Just a Slight Shortfall

What happens when a business makes more monetary promises than it can fulfill? Its assets are liquidated so that the proceeds can go towards paying off some of those promises. What happens when a government makes more monetary promises than it can fulfill? That seems like an important question to ask right now:

You can look at the financial health of Social Security in many ways.


Despite the huge numbers, there’s even a less generous way of looking at the fiscal shortfall.

A projection, known as the “infinite horizon,” takes into account all the program’s future liabilities, even those beyond the 75-year period that Social Security actuaries typically use in their calculations.

Under the infinite horizon, Social Security will have $32.1 trillion in unfunded liabilities by 2090, $6.3 trillion more than last year’s projection. (See the chart below.)

Social Security was sold as a safety net that would guarantee that retirees would have money even after they were no longer working. But like all government schemes, Social Security was just another mechanism to expropriate wealth from the people for the benefit of the State. The scheme was originally quite simple. Today’s valued dollars would be taken by the State so it could use them as it pleased and then returned at a future date after inflation had devalued those dollars significantly. But the scheme quickly became more complicated.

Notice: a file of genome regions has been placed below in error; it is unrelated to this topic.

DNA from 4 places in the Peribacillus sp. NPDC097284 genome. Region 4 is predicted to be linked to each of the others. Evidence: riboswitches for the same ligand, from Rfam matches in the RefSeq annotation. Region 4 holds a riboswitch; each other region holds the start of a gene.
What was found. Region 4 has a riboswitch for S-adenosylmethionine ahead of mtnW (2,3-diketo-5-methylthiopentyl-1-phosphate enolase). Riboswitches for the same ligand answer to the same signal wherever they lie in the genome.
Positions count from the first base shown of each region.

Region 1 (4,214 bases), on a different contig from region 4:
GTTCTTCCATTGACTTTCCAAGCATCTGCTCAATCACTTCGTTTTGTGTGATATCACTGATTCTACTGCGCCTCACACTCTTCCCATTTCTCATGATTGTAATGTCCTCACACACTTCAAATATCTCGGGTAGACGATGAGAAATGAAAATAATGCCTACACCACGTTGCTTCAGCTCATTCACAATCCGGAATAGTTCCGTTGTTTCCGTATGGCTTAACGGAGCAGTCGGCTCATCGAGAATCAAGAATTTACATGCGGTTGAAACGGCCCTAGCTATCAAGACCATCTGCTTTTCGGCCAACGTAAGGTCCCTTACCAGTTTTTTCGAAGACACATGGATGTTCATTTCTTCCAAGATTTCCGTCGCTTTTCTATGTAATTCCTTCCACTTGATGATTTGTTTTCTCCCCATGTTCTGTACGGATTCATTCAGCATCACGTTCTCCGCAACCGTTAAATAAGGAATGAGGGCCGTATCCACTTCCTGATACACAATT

Since 1982 Social Security has been paying out more than it has been bringing in. This deficit, often referred to by cute names such as unfunded obligations or unfunded liabilities, is slated to ballon to $32.1 trillion by 2090. To put that in perspective, the current national debt is hovering near $20 trillion.

If Social Security (or the United States government for that matter) was a business it would be forced to file bankruptcy as there is no realistic way that it will ever be able to repay its debts.